] proposed a micromanufactured multimirror device, thus spawning the present work. Manzardo et al. [10

10. O. Manzardo, R. Michaely, F. Schädelin, W. Noell, T. Overstolz, N. De Rooij, and H. P. Herzig, “Miniature lamellar grating interferometer based on silicon technology,” Opt. Lett. 29(13), 1437–1439 (2004). [CrossRef] [PubMed]

] studied both, stationary and microfabricated scanning approaches. While microtechnology has the potential to go to frequencies in the kHz range, this was not achieved in the work of Scharf et al. [11

11. T. Scharf, D. Briand, S. Buehler, O. Manzardo, H. P. Herzig, and N. F. de Rooij, “Miniaturized Fourier Trans-form Spectrometer for Gas Detection in the MIR Region,” Sens. Actuators B Chem. 147(1), 116–121 (2010). [CrossRef]

]. Building a MEMS lamellar grating scanning interferometer, they required 5 s time to measure one spectrum of 20 cm−1 spectral resolution as they needed to average a 1000 spectra with a 200 Hz scanner resonant frequency. A stationary device of Manzardo et al. suffered from low spectral resolution of 5 nm at 730 nm with 1024 detector pixels which transforms into about 100 cm−1 [12

12. O. Manzardo, Micro-sized Fourier spectrometers, PhD thesis, University of Neuchatel, (1999).

]. Building an interferometer based on a fast rotating wedge mirror with a nominal rate of 1000 interferograms per second, Griffiths et al. [13

13. P. R. Griffiths, B. L. Hirsche, and C. J. Manning, “Ultra-Rapid-Scanning Fourier Transform Infrared Spectrometry,” Vib. Spectrosc. 19(1), 165–176 (1999). [CrossRef]

] demonstrated spectroscopy with a scan rate of up to 166 Hz at 4 cm−1 spectral resolution.

Furthermore, techniques were developed to speed up data acquisition such as the so-called step scan [1

1. R. J. Bell, Introductory Fourier Transform Spectroscopy (Academic, 1972).

,6

6. G. D. Smith and R. A. Palmer, “Fast Time-resolved Mid-infrared Spectroscopy Using an Interferometer,” in Handbook of Vibrational Spectroscopy: Volume 1, (John Wiley and Sons Ltd, 2002).

]. Here, the spectral signal is repeated a certain number of times and, for each shot, the interferometer is set at a different path difference. However, such a technique requires a rather accurate repeatability of the signal which might be the case rather rarely.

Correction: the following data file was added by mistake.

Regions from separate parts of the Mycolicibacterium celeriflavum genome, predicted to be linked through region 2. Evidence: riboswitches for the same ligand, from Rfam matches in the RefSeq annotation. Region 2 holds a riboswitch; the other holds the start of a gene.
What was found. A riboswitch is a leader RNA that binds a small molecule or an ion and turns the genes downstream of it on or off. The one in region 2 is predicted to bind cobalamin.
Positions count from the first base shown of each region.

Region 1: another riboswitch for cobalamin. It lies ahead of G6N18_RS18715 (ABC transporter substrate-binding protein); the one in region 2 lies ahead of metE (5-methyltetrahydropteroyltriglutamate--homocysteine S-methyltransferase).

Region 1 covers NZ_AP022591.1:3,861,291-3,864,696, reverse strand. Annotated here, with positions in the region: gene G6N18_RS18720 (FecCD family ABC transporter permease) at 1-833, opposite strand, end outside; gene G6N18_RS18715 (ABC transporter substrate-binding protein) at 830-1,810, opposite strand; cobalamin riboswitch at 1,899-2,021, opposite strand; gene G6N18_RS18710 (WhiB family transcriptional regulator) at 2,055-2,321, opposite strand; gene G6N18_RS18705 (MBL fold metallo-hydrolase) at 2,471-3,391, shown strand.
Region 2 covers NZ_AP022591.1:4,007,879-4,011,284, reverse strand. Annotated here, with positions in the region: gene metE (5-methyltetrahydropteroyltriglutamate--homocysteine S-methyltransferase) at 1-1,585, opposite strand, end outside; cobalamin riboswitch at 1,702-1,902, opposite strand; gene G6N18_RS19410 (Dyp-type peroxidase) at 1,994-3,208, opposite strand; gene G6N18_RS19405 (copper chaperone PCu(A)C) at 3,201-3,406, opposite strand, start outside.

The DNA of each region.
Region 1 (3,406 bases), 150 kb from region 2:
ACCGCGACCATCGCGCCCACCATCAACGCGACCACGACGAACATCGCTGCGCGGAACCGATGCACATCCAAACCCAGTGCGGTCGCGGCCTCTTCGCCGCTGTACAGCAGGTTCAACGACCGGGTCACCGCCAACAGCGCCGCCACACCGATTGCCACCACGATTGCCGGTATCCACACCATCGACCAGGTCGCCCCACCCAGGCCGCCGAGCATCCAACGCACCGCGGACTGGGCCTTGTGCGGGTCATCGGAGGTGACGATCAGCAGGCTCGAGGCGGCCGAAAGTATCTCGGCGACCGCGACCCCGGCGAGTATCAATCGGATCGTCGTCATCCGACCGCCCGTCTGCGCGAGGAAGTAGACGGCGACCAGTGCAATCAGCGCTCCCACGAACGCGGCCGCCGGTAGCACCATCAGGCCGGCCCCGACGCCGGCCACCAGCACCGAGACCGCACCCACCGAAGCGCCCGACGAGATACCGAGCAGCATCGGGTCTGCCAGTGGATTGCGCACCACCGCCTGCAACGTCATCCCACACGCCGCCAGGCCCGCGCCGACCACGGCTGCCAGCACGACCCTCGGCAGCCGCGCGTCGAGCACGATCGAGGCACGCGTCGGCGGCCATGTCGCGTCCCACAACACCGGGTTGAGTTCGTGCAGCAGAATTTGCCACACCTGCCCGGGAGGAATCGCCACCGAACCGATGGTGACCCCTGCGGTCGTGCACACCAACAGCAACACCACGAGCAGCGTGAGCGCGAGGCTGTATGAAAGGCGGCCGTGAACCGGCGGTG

In this paper, we analyse the influence of time-dependent signals on Fourier transform spectroscopy and present a multichannel Fourier transform spectrometer (MC-FTIR) to measure such signals exploiting novel micro/nano manufacturing techniques as described in [9

9. H. O. Moser and K. D. Möller, “Gitterstruktur und deren Verwendung”, European patent EP 0 765 488 B1, June 18, 1994.

]. Our MC-FTIR does away with mechanical scanning using instead a truly parallel processing device to generate an interferogram by means of many micro/nanomanufactured interferometer cells. It is able to measure arbitrarily short non-repetitive pulses as well as fast varying continuous signals. The noise-equivalent energy of a pixellated detector would determine the shortest detectable pulse duration from a sufficiently intense source whereas the read-out rate of the detector and signal-processing system would limit the frequency of continuous signals. Owing to the absence of movable parts, the MC-FTIR can be extremely rugged and capable of demanding field applications.

2. Fourier transform interferometry of time-dependent signals

Fourier transform interferometry uses two beams
u1(k,x,t)=g(k)A1(t)ei(kxωt)
(1)
u2(k,x,t)=g(k)A2(t)ei[k(xδ(t))ωt]
(2)